On the slopes in Utah with the innovation-focused line of locally made skis
With spring right around the corner in the Northern Hemisphere, hitting the mountains in search of snow might not be at the top of everyone's To-Do list, yet some of the best and most consistent conditions of the year can be found as the season winds down. Whether your looking to catch the last storms of the season or simply rip some groomers in the sunshine, for those averse to extreme cold, there's no better time to ski. With this in mind we recently toured some of the top resorts in Utah in a range of conditions, from bluebird slush to whiteout blizzards.
Salt Lake City-based DPS Skis is no stranger to awards and recognition. Widely considered to make the most technically advanced freeride skis in the world, having won seemingly every Editor's Choice award in the ski industry for performance and perfectly simple graphics, the brand is committed to quality and innovation. From sketchbook to the factory floor and up to the peaks of the Wasatch, every aspect of DPS's production is done in Utah. With the unique ability to test and manufacture their products within less than an hour's drive, it's no wonder why DPS continues to push the envelope of ski design.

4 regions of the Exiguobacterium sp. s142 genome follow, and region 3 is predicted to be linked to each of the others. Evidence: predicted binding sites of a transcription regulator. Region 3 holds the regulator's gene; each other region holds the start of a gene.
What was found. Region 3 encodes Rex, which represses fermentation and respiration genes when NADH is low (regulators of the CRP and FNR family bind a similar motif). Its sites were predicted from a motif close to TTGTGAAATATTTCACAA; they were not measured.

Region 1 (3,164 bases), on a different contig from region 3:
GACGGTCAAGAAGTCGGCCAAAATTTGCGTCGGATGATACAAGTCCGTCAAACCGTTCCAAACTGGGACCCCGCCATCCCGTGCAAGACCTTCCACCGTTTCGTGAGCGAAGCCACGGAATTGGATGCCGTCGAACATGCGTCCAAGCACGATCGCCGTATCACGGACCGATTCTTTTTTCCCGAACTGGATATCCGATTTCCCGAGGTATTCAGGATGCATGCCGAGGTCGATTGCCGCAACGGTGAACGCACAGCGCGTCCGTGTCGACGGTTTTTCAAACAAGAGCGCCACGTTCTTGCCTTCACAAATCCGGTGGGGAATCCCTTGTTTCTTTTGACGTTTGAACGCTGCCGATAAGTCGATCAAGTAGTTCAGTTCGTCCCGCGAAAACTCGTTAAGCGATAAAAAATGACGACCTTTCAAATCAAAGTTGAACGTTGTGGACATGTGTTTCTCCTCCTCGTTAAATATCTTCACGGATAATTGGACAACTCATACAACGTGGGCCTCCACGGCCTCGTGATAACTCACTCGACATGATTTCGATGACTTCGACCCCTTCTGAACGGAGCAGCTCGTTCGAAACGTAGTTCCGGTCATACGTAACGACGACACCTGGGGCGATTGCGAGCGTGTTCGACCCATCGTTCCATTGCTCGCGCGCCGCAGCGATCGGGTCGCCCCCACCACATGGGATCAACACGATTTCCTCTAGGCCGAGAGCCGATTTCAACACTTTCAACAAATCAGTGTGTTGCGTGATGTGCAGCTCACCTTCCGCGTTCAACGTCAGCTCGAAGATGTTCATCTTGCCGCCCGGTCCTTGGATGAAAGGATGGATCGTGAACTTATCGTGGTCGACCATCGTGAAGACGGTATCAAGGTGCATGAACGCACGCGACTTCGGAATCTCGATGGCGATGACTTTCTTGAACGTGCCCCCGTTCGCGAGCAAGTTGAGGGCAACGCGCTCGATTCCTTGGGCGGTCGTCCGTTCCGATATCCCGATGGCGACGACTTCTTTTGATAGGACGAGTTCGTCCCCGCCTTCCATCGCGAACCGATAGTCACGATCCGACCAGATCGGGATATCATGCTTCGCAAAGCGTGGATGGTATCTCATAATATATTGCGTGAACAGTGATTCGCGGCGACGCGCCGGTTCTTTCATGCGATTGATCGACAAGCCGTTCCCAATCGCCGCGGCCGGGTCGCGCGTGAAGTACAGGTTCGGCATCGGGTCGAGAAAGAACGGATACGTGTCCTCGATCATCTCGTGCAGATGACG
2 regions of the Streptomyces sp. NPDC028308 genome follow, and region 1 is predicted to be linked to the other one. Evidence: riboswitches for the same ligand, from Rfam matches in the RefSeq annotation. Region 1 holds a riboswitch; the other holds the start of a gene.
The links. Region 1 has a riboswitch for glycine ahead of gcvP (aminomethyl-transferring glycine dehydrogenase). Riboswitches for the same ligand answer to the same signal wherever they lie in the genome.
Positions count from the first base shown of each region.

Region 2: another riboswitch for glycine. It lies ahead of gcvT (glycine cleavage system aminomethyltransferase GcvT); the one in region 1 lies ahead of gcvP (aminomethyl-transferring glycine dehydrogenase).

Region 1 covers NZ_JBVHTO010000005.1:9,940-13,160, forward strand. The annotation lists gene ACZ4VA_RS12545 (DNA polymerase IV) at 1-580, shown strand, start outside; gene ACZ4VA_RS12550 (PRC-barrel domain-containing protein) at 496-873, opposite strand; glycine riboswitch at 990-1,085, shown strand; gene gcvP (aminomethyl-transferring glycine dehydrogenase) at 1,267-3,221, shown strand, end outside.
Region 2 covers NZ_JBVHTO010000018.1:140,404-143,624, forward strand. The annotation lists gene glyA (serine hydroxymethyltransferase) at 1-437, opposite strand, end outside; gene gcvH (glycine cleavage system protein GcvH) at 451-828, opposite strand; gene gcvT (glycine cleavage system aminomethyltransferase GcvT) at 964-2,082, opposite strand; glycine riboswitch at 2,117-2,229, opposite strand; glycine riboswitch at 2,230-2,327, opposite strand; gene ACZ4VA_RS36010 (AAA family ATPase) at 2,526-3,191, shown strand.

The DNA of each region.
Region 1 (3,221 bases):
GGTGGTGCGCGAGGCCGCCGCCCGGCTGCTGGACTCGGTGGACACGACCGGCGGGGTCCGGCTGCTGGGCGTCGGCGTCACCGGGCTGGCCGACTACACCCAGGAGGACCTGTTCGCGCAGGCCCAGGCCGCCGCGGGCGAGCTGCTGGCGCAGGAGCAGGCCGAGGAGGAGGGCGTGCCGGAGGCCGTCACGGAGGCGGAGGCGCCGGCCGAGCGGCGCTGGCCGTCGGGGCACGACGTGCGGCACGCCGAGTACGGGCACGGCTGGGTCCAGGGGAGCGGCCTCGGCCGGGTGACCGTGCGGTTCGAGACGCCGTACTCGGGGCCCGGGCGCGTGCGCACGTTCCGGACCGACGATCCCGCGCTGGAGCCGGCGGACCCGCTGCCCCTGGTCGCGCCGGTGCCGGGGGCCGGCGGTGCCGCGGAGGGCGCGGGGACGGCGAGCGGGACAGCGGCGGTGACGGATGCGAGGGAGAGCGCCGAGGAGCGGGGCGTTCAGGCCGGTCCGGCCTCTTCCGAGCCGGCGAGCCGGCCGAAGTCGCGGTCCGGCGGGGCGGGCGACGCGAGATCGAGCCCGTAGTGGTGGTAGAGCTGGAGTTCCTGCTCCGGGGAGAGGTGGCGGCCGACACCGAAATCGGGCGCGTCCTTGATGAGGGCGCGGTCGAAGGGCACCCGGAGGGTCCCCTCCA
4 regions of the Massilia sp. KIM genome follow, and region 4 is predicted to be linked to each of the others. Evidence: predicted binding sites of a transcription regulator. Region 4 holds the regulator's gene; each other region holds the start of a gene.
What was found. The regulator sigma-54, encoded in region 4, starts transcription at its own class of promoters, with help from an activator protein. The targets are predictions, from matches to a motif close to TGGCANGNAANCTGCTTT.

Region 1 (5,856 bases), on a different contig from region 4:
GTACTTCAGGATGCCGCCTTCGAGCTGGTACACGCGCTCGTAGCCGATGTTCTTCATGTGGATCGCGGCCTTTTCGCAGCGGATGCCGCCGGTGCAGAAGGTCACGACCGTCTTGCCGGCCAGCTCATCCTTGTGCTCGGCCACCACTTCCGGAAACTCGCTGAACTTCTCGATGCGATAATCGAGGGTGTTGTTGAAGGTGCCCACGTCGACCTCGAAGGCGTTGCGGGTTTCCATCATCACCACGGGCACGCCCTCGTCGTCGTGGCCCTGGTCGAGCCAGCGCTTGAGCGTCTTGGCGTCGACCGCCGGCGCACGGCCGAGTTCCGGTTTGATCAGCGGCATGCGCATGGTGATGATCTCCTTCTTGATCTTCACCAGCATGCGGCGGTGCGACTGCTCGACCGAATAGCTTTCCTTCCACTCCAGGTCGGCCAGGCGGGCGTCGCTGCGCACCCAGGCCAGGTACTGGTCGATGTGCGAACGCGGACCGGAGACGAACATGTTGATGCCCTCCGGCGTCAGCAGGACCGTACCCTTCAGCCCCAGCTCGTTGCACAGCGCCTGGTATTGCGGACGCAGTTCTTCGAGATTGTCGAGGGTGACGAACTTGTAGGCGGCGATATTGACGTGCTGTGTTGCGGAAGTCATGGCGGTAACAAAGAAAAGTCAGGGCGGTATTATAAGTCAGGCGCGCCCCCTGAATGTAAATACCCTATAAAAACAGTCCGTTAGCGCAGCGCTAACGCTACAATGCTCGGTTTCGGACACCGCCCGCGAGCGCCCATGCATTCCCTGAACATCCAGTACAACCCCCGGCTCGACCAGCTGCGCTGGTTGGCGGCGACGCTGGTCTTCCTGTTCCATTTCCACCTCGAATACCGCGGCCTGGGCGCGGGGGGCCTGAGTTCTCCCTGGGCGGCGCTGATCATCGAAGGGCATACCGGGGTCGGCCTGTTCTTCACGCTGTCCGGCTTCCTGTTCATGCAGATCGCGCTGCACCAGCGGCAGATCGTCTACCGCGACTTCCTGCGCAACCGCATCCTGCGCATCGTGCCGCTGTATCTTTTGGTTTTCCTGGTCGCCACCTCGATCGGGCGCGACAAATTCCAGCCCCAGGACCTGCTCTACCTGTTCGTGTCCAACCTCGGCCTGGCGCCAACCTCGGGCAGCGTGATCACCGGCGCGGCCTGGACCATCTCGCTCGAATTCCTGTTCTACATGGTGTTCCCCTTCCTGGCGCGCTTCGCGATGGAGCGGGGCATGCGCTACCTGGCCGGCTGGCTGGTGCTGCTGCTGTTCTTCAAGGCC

One of the most awarded skis of the past few years is the Wailer series. Built with all terrains and conditions in mind, the Wailer 112RP is a one-ski quiver for advanced and expert riders. The combination of variable radius underfoot along with the brand's specially designed rocker technology (which balances playful float with precise edge control) allows it to perform in everything from sunbaked crust to freshly groomed corduroy and blower powder.
When the snow really starts to fall, you'll want something specially designed for the job. They might attract a few stares in the lift line, but there is nothing better to have on your feet when it's steep and deep than the Lotus 138. After building the world's first rockered ski with sidecut, DPS added its Spoon Technology this season, giving unparalleled control and feel in deep snow.
The Spoon Technology is essentially a convex shovel in the base around the nose of the ski that acts as a sort of "powder edge." The result is a feel unlike any other powder ski we've tested. While the Lotus thrives in the deep stuff, we put it through its paces on groomers and hard-pack as well. While it takes a few runs to get used to, the Lotus can handle any surface, though it's best suited for well seasoned skiers.
For a closer look at the full range of skis, constructions and technology visit DPS online.
Photos by Hans Aschim